Thursday, May 03, 2018 by Zoey Sky
Listeriosis is an infectious disease caused by Listeria bacteria.
Listeria is named after Joseph Lister, a surgeon who’s also the pioneer of antiseptic surgery. While there are 10 distinct species of Listeria, the variant that usually affects humans is called Listeria monocytogenes (L. monocytogenes).
Listeria causes at least 1,600 illnesses and 260 deaths in the U.S. annually and the disease surpasses both the fatality rates of Salmonella and Clostridium botulinum. This rate of infection has remained relatively stable over the past few years.
Listeriosis often spreads when individuals consume contaminated food and about 20 to 30 percent of cases are fatal.
Known symptoms and risk factors for listeriosis
The most common side effects of listeriosis may include:
- Muscle aches
While most patients with listeriosis often experience very mild symptoms, this makes it hard to detect the disease. The symptoms of an infection often start at least one to three days after contaminated food is consumed.
The mildest symptom is a flu-like illness that is accompanied by diarrhea and fever. In some cases, individuals don’t experience the first symptoms until several days or weeks after exposure. The symptoms of listeriosis usually last until the infection is gone.
Sometimes, the disease may spread outside the intestines and cause a more advanced infection called invasive listeriosis.
Invasive listeriosis causes more severe symptoms that may include:
- Changes in alertness
- Convulsions or seizures
- Loss of balance/difficulty walking
- Stiff neck
Risk factors for listeriosis may include:
- Being older than 65
- Being pregnant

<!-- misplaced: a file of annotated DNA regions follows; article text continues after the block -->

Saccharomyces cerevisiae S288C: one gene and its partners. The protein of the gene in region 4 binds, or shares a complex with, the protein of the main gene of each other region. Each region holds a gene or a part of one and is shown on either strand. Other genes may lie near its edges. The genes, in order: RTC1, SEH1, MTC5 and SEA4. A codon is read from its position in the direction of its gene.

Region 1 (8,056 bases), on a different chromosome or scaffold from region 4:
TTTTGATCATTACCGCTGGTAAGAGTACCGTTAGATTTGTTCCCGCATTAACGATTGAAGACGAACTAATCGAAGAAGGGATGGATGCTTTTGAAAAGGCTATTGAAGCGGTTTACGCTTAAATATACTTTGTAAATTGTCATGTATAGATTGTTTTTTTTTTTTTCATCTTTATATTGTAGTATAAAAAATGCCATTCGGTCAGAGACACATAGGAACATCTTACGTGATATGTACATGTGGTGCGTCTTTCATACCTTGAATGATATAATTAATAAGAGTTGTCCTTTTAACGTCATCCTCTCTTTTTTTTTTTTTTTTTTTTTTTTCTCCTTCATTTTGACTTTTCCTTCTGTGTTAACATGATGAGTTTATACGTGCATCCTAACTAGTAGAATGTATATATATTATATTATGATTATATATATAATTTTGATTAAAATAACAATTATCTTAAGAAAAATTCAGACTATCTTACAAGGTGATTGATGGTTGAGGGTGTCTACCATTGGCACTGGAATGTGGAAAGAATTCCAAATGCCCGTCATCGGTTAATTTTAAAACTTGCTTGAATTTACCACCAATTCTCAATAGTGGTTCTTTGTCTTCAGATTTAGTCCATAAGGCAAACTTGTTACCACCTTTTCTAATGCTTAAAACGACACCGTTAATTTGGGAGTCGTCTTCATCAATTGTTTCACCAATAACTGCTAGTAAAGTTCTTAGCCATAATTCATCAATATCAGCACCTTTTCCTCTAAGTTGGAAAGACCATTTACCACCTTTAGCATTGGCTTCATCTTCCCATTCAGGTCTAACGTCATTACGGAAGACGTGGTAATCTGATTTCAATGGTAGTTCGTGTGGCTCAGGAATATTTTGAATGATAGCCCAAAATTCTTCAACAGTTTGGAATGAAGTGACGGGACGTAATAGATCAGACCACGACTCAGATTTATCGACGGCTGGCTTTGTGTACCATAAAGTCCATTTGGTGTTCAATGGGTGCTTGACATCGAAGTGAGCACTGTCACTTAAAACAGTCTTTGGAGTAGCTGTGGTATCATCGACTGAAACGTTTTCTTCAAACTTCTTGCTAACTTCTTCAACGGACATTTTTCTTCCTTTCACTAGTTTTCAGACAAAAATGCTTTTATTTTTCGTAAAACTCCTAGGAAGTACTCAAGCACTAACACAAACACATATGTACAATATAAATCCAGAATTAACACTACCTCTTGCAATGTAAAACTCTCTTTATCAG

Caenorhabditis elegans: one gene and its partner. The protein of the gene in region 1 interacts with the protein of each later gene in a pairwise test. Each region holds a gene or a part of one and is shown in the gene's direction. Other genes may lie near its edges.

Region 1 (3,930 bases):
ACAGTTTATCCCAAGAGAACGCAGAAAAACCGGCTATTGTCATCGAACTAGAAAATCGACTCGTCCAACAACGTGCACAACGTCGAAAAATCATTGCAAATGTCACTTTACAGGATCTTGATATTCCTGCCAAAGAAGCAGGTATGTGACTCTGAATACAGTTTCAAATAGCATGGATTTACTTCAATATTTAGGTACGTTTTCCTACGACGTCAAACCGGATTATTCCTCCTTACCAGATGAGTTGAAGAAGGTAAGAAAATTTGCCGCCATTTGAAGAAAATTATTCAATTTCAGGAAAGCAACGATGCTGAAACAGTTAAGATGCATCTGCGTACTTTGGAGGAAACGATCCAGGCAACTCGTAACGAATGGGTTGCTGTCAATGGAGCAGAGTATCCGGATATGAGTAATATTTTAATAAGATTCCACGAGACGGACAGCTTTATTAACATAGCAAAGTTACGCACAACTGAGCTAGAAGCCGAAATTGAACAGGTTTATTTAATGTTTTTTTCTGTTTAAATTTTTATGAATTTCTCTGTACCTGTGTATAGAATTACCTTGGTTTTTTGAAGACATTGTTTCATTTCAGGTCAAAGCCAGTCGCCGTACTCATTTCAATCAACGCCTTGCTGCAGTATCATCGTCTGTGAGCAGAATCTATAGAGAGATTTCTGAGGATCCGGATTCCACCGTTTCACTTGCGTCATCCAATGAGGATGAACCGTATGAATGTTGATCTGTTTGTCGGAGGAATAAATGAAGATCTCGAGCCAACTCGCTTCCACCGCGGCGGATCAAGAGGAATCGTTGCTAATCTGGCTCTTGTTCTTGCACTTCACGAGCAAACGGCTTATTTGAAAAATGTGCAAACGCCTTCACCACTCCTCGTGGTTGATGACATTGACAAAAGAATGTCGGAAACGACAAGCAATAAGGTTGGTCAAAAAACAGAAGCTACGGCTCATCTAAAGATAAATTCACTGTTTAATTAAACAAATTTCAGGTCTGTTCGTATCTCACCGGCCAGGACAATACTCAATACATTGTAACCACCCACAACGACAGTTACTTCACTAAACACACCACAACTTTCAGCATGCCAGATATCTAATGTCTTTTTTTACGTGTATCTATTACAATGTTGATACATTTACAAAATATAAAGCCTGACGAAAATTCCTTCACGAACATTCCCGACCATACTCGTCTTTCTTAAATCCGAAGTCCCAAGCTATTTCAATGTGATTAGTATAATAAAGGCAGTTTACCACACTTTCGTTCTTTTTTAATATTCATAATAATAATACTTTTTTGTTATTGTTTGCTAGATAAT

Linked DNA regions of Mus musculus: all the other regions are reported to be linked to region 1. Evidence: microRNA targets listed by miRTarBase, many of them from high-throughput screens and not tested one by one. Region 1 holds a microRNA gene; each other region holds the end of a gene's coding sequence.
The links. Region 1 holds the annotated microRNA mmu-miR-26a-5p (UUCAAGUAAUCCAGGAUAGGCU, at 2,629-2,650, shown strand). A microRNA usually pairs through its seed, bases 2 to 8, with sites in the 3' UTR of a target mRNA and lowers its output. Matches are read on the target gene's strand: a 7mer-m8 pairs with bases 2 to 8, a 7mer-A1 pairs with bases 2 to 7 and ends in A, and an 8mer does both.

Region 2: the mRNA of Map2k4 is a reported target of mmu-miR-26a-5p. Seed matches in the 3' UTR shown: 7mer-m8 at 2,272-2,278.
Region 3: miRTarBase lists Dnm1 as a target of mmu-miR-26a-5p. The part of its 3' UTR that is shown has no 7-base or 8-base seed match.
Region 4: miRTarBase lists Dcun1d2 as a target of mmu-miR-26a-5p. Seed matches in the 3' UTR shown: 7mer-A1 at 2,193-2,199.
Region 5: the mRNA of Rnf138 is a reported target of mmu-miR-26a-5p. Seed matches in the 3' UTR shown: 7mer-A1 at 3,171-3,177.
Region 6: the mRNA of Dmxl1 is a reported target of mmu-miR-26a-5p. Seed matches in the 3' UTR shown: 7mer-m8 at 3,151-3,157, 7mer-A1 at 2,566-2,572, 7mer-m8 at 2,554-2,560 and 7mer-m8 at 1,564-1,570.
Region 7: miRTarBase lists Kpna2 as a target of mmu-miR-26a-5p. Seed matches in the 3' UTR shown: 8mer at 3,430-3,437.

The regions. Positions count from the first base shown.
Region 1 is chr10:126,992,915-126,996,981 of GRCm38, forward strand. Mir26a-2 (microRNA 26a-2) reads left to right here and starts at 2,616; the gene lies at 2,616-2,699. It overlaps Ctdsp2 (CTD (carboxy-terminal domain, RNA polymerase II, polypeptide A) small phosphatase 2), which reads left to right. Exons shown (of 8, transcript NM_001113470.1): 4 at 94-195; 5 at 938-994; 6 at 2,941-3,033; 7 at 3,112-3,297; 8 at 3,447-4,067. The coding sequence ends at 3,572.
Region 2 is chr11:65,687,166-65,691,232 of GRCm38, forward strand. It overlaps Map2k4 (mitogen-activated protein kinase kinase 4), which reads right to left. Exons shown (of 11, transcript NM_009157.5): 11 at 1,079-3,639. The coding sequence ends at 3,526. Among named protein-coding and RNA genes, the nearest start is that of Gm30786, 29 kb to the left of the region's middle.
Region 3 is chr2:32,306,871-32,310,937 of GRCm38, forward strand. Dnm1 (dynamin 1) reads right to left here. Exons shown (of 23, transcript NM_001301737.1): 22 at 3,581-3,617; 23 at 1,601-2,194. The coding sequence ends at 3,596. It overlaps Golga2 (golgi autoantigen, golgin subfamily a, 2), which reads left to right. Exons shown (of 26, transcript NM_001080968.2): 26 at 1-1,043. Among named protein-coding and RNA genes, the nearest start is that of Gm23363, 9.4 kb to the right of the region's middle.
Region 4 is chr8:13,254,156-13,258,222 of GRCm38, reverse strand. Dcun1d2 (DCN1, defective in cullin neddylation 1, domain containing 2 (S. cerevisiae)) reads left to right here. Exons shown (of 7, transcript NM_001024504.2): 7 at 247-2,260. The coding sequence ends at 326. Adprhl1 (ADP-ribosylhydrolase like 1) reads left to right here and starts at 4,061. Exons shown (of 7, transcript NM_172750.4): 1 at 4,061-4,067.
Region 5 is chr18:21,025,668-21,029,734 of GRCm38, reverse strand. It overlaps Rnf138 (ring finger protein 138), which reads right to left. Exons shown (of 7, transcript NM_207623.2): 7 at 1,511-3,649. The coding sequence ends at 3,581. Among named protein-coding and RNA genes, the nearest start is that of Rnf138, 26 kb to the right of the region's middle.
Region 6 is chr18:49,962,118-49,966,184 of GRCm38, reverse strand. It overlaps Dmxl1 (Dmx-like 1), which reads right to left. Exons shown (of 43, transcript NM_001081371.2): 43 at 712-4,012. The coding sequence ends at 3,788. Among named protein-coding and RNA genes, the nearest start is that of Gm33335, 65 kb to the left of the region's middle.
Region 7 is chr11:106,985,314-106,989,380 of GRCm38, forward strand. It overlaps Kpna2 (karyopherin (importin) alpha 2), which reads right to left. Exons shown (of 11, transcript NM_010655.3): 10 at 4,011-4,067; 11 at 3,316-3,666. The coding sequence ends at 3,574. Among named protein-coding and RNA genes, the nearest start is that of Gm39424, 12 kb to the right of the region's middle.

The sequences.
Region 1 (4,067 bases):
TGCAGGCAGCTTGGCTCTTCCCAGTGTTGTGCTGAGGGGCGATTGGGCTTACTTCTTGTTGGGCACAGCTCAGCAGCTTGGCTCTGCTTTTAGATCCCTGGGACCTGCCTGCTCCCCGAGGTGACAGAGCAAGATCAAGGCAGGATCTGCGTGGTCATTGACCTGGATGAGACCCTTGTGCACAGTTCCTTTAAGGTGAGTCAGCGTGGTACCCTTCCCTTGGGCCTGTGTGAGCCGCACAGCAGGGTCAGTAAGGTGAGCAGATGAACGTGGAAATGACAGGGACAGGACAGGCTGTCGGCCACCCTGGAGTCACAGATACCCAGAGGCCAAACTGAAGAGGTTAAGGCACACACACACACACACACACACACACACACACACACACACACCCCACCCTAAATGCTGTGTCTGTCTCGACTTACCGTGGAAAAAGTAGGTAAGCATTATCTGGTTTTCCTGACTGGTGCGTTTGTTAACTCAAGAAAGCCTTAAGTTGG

- Having AIDS (acquired immune deficiency syndrome)
- Having an existing kidney disease
- Having cirrhosis
- Having diabetes
- Surgical removal of the spleen
- Taking anti-rheumatoid arthritis medication and immunosuppressant drugs
- Undergoing chemotherapy
Body systems harmed by listeriosis
Listeriosis may cause the following complications:
- Brain abscesses
- Meningitis and/or encephalitis
- Neonatal sepsis (could be fatal)
- Premature birth
- Septicemia/bacteremia (blood infection)
Food items or nutrients that may prevent listeriosis
The following foods or nutrients can help prevent listeriosis:
- Apple cider vinegar (ACV) – ACV has an alkaline effect because of to the way it is metabolized in the body. ACV can ease different food poisoning symptoms. Additionally, ACV can ease pain in the gastrointestinal lining and kill bacteria for immediate relief.
- Basil leaves – Basil can help ease the stomach pain caused by food poisoning. The herb also has antimicrobial properties that can help fight microorganisms.
- Cumin – Cumin seeds can help soothe abdominal discomfort and stomach inflammation caused by food poisoning.
- Fenugreek seeds and yogurt – Yogurt has antibacterial and antimicrobial properties that can help fight the bacteria that cause food poisoning. Meanwhile, fenugreek seeds can help treat abdominal discomfort.
- Garlic – Garlic is a potent antiviral, making it an effective natural remedy for food poisoning. It also has strong antibacterial and antifungal properties. Additionally, garlic can relieve symptoms like diarrhea and abdominal pain.
- Ginger – Ginger has potent therapeutic and preventive properties. It can even help boost the absorption and assimilation of essential nutrients. Since ginger can also aid in digestion, it’s an effective remedy for nausea and vomiting by giving instant relief.
- Honey – Because of its antifungal and antibacterial properties, honey can help treat indigestion and other symptoms of food poisoning. Honey can soothe an upset stomach and it controls the formation of excess acid in the stomach.
- Lemon – Lemon has antibacterial, anti-inflammatory, and antiviral properties that can offer relief to food poisoning patients. Since lemons are acidic, they can also help eliminate the bacteria that spread food poisoning.
Treatments, management plans for listeriosis
Treatment for minor infections doesn’t usually require medication. However, severe cases of listeriosis are usually treated with antibiotics. Ampicillin can be used on its own or together with a different antibiotic such as gentamicin.
If listeriosis involves meningitis or septicemia, the patient may require intravenous antibiotics. They may also need at least six weeks of care and treatment.
Where to learn more
Listeriosis is an infectious disease caused by Listeria bacteria, and often spreads when individuals consume contaminated food.
The most common side effects of listeriosis may include diarrhea, fever, muscle aches, and nausea.